Or maybe not.  Built into the information and cooperation covenants are a bunch of carveouts which Twitter may be able to rely on as a defense.  Most relevant is that Twitter has no obligation to provide the information required under Section 6.4 if doing so would cause significant competitive harm to Twitter if the acquisition doesn’t close.  In the past, Twitter CEO Parag Agrawal has said he “doesn’t believe that the … [bot] estimation can be performed externally, given the critical need to use both public and private information (which we can’t share).”  Similarly, the financing cooperation covenant in Section 6.11 provides that Twitter is not required to disclose any material, non-public information except under agreed upon confidentiality arrangements.  The Skadden letter, for its part, makes a point of saying that anyone reviewing the data would be bound by a non-disclosure agreement, and that Musk would not use any competitively sensitive information if the acquisition doesn’t close.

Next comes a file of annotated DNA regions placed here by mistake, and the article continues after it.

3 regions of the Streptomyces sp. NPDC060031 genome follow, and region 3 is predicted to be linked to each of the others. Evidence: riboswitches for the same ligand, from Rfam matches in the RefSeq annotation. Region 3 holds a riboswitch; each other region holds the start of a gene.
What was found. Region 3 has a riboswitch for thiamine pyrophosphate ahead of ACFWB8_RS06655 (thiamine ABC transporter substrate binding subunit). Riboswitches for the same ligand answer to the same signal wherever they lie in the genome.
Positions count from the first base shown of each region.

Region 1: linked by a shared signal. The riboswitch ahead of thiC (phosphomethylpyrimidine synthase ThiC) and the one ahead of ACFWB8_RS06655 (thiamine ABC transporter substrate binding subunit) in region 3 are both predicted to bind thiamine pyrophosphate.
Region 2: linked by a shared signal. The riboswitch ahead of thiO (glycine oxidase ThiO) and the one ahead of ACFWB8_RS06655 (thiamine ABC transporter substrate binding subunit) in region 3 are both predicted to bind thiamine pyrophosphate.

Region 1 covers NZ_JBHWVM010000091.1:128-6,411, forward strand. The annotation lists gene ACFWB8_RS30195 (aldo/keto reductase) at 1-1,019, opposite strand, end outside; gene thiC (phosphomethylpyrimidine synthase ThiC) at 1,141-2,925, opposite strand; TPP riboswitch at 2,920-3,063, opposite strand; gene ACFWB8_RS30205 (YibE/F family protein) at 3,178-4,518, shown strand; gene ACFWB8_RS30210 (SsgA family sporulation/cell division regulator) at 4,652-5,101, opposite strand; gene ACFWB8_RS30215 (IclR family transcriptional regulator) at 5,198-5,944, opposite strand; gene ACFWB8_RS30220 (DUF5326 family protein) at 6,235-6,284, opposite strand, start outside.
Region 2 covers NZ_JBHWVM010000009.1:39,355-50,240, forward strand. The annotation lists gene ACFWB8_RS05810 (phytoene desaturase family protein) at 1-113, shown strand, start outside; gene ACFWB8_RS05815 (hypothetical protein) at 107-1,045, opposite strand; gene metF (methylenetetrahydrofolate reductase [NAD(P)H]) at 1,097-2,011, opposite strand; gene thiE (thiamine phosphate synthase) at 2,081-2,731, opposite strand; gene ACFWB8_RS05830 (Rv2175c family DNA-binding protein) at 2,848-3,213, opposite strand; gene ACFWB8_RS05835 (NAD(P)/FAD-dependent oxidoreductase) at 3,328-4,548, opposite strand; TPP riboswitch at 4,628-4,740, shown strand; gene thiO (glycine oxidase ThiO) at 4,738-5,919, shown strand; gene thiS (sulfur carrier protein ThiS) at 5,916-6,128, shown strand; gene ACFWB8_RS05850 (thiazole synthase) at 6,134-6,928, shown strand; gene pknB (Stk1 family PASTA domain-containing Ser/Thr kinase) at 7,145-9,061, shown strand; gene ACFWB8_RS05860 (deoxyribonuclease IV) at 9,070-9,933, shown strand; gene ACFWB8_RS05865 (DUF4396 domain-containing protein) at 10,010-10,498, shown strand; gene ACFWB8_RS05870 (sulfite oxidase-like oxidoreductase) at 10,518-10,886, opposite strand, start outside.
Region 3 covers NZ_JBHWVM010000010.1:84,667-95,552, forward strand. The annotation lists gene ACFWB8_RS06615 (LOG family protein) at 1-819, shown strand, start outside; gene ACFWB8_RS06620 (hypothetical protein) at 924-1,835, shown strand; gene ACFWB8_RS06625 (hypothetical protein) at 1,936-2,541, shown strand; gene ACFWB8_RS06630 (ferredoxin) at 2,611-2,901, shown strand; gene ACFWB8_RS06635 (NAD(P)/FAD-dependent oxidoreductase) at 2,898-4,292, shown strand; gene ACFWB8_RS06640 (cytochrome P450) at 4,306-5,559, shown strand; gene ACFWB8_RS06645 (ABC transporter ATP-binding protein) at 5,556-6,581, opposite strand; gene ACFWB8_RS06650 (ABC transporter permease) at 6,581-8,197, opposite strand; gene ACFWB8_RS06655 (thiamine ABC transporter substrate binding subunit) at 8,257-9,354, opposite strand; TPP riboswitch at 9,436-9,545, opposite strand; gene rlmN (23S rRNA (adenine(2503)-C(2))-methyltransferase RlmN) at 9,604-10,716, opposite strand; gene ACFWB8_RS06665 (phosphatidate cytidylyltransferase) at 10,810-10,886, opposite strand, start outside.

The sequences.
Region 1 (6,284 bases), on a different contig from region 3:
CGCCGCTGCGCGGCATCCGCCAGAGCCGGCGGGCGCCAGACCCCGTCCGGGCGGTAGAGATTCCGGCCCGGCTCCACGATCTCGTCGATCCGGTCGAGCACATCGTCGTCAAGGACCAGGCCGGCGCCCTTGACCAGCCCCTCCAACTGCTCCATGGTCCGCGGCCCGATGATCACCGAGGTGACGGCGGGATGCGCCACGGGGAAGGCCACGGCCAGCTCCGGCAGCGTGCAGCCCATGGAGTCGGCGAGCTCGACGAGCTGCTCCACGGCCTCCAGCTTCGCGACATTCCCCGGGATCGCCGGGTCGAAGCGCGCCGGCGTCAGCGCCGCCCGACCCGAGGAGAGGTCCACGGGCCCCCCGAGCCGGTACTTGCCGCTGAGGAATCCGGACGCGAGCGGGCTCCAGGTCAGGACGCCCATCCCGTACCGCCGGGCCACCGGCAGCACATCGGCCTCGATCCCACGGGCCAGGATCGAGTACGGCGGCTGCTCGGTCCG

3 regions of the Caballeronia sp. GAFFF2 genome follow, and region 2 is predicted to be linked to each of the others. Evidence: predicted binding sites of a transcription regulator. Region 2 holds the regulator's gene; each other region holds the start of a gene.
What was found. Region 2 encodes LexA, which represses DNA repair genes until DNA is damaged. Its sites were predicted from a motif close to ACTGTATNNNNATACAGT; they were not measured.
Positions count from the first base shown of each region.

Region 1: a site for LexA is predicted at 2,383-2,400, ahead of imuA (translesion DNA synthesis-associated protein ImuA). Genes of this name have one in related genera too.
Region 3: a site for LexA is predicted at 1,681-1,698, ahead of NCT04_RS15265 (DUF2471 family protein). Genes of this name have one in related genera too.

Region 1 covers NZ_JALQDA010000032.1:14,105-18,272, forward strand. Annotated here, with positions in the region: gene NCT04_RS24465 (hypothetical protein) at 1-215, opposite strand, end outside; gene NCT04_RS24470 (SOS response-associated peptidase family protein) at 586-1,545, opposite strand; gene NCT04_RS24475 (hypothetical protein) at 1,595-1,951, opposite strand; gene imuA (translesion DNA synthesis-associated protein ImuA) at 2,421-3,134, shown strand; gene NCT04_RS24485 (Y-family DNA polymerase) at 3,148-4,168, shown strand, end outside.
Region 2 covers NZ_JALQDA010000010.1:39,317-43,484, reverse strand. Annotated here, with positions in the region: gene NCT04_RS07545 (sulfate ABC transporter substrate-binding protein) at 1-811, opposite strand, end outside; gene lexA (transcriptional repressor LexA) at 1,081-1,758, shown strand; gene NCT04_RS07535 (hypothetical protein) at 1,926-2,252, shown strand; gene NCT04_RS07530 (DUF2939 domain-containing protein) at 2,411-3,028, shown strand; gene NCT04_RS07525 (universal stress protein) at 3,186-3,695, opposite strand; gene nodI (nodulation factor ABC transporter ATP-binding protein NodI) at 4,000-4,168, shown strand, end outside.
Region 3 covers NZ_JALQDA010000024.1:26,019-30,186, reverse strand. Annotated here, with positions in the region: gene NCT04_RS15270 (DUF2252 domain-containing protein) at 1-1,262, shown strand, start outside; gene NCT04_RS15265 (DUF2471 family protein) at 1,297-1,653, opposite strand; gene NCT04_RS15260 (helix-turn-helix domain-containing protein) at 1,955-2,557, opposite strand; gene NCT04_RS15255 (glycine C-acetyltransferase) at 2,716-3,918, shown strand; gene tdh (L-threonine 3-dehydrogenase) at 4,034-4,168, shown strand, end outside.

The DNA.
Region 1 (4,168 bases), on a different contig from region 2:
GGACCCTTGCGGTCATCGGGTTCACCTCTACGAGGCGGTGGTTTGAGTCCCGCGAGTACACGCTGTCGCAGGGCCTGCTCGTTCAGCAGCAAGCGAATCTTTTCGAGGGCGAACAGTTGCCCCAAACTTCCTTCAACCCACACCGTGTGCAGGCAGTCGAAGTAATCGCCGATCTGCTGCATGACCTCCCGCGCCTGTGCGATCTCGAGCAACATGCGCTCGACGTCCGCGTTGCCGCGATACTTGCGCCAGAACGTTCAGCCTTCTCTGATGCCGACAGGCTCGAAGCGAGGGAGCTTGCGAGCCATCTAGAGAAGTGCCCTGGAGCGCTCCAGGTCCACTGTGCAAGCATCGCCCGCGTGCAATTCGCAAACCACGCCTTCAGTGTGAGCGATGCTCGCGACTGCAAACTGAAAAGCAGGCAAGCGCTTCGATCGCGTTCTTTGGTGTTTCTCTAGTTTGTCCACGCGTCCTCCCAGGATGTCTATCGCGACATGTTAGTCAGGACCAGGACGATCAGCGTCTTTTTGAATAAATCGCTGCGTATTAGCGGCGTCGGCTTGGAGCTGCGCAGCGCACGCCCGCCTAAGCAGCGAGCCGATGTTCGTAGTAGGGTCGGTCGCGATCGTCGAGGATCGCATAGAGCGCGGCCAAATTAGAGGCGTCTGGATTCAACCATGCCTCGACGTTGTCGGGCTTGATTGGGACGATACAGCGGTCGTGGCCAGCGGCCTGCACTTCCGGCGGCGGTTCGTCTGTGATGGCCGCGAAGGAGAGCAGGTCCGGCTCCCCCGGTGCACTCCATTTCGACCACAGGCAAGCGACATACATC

Ironically, it’s possible Musk may have breached the merger agreement by prematurely alleging a violation by Twitter of the financing cooperation covenant.  Section 6.11 states that Twitter will be deemed to be in compliance with the covenant unless Musk’s failure to obtain the debt financing was due solely to a material breach by Twitter of its obligations under that section.  It also states that Musk may not even allege that Twitter is not in compliance with Section 6.11 unless the same condition applies, i.e., that Musk’s failure to obtain the debt financing was due solely to a material breach by Twitter of its obligations under the section, which implies that he can’t even make the allegation unless the debt financing has fallen through, which it hasn’t.

[1] The Skadden demand letter states the contractual obligation to provide cooperation in connection with the debt financing includes “providing information ‘reasonably requested’ by Mr. Musk”, but I don’t see that specific requirement in Section 6.11 of the merger agreement.